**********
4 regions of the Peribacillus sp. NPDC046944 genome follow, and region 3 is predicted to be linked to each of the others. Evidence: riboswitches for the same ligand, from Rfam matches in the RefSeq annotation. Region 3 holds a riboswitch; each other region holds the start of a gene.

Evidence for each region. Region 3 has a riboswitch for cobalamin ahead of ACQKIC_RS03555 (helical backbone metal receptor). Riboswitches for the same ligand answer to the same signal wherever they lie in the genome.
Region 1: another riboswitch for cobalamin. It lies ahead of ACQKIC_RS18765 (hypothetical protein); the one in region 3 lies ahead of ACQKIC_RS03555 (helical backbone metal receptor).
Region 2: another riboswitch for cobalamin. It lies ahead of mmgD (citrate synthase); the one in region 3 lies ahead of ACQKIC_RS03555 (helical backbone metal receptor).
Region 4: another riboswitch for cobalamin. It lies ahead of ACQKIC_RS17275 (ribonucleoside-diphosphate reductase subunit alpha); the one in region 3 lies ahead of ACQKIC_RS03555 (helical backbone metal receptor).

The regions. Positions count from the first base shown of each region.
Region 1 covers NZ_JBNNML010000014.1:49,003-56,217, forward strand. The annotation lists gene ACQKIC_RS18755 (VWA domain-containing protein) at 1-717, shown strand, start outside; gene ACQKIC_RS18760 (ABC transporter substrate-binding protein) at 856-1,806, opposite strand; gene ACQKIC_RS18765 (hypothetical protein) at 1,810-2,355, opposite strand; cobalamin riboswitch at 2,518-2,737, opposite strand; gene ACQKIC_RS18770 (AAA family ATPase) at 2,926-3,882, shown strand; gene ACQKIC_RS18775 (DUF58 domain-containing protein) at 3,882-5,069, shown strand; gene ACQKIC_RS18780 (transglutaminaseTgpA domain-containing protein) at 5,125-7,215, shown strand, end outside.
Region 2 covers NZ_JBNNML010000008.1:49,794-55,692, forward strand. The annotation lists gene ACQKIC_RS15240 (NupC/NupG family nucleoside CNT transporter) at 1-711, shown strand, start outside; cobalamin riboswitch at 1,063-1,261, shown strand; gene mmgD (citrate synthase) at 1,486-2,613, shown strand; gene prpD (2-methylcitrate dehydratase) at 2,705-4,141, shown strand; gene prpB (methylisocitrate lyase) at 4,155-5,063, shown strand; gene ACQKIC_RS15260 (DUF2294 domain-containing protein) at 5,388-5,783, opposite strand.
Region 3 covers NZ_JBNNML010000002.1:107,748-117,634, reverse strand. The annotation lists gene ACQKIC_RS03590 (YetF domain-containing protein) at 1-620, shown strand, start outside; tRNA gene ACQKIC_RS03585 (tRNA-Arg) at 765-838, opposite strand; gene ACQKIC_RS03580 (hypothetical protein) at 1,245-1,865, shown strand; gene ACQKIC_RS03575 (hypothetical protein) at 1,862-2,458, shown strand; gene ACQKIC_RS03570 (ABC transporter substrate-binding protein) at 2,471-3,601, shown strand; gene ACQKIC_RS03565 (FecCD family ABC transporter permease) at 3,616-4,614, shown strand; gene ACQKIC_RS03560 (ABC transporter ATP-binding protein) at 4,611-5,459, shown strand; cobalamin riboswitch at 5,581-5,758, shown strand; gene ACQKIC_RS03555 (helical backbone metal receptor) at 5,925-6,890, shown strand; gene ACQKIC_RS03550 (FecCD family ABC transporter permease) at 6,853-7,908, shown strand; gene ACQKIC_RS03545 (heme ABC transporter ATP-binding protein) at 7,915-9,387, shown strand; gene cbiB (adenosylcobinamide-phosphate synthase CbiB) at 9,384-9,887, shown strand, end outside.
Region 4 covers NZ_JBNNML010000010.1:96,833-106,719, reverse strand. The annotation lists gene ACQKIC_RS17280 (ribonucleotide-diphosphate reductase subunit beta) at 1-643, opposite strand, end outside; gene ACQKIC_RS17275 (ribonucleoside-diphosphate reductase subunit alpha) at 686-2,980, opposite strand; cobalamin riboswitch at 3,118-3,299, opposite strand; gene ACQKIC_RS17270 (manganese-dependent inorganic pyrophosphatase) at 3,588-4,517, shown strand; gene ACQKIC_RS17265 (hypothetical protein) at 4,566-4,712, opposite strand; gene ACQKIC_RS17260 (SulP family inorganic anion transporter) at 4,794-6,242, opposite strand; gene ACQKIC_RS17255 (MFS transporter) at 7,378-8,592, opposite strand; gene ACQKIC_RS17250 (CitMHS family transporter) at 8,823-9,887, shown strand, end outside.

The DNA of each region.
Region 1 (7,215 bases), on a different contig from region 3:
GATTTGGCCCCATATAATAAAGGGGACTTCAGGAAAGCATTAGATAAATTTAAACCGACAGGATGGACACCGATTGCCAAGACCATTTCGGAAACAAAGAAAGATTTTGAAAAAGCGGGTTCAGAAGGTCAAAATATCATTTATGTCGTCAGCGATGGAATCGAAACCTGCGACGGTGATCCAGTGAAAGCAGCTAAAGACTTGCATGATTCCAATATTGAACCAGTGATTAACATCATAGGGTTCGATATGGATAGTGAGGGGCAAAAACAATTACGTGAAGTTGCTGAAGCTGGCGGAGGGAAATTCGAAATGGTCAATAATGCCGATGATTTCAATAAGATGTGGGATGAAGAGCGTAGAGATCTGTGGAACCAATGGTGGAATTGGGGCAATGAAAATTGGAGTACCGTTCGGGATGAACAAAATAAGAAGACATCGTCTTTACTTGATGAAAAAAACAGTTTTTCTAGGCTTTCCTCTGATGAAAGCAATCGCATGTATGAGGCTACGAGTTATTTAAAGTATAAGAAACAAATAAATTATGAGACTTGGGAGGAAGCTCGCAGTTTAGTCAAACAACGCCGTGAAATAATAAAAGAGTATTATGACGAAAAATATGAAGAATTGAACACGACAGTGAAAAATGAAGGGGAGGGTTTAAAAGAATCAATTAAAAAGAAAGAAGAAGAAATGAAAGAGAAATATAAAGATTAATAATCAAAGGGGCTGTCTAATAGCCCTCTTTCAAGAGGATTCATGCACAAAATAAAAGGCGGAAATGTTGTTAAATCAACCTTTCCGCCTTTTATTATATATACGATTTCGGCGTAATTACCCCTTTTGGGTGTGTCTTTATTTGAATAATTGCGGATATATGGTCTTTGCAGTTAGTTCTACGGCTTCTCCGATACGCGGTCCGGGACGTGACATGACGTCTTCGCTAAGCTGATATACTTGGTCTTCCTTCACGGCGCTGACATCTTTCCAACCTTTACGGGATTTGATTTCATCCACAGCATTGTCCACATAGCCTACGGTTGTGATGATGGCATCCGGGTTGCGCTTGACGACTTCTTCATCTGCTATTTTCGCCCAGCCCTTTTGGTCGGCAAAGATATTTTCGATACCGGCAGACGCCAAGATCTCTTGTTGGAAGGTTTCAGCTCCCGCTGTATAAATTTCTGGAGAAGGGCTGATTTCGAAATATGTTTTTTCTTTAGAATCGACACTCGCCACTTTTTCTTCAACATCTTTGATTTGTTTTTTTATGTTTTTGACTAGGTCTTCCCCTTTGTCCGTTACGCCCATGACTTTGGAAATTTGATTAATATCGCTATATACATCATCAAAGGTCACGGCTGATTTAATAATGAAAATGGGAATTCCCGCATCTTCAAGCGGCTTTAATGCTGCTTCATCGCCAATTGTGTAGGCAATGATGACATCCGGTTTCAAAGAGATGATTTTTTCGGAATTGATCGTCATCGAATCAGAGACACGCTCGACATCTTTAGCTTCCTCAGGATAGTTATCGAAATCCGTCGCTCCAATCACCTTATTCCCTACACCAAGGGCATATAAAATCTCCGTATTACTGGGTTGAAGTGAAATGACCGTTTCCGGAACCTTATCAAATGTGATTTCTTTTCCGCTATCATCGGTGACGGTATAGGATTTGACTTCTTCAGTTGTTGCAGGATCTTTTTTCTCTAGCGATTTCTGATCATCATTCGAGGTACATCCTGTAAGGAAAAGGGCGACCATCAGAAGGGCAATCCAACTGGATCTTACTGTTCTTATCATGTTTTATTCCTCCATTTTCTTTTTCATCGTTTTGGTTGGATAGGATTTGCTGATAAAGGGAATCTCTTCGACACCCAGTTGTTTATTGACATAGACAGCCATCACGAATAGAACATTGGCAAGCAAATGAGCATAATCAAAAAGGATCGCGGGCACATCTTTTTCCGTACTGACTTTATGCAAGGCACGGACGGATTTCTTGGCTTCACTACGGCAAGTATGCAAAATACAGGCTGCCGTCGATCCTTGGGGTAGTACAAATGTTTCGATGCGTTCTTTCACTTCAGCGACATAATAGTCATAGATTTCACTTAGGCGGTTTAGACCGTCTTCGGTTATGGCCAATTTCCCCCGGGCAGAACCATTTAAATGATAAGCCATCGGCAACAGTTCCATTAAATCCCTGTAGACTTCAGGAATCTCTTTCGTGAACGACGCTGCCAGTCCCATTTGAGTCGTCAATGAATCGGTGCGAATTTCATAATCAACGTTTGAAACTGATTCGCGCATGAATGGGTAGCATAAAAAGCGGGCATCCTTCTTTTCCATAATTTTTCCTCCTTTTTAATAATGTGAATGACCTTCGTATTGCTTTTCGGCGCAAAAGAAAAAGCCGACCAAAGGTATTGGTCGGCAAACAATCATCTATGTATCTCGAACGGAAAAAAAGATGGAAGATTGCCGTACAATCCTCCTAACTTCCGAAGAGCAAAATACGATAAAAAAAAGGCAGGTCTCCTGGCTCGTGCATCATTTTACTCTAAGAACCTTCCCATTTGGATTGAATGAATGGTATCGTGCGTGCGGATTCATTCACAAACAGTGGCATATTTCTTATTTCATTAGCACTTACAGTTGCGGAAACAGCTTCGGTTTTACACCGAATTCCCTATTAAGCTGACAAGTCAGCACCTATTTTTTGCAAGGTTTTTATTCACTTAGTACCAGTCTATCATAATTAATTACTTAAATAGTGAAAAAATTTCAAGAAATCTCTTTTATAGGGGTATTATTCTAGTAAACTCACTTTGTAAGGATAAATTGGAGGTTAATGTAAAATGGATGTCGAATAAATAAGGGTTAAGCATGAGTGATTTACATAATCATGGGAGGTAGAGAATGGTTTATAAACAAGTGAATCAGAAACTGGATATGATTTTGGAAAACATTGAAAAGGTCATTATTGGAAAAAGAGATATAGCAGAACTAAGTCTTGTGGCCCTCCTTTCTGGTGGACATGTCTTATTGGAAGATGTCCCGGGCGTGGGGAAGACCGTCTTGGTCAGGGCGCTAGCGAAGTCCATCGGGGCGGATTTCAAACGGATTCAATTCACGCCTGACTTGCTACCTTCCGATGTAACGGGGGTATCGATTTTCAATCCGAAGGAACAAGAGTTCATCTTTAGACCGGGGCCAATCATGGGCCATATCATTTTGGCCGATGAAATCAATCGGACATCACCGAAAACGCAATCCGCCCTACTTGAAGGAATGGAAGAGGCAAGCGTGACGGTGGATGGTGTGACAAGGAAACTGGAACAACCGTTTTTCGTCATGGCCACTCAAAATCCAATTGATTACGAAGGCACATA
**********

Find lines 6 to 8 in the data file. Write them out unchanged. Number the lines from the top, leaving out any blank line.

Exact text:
The regions. Positions count from the first base shown of each region.
Region 1 covers NZ_JBNNML010000014.1:49,003-56,217, forward strand. The annotation lists gene ACQKIC_RS18755 (VWA domain-containing protein) at 1-717, shown strand, start outside; gene ACQKIC_RS18760 (ABC transporter substrate-binding protein) at 856-1,806, opposite strand; gene ACQKIC_RS18765 (hypothetical protein) at 1,810-2,355, opposite strand; cobalamin riboswitch at 2,518-2,737, opposite strand; gene ACQKIC_RS18770 (AAA family ATPase) at 2,926-3,882, shown strand; gene ACQKIC_RS18775 (DUF58 domain-containing protein) at 3,882-5,069, shown strand; gene ACQKIC_RS18780 (transglutaminaseTgpA domain-containing protein) at 5,125-7,215, shown strand, end outside.
Region 2 covers NZ_JBNNML010000008.1:49,794-55,692, forward strand. The annotation lists gene ACQKIC_RS15240 (NupC/NupG family nucleoside CNT transporter) at 1-711, shown strand, start outside; cobalamin riboswitch at 1,063-1,261, shown strand; gene mmgD (citrate synthase) at 1,486-2,613, shown strand; gene prpD (2-methylcitrate dehydratase) at 2,705-4,141, shown strand; gene prpB (methylisocitrate lyase) at 4,155-5,063, shown strand; gene ACQKIC_RS15260 (DUF2294 domain-containing protein) at 5,388-5,783, opposite strand.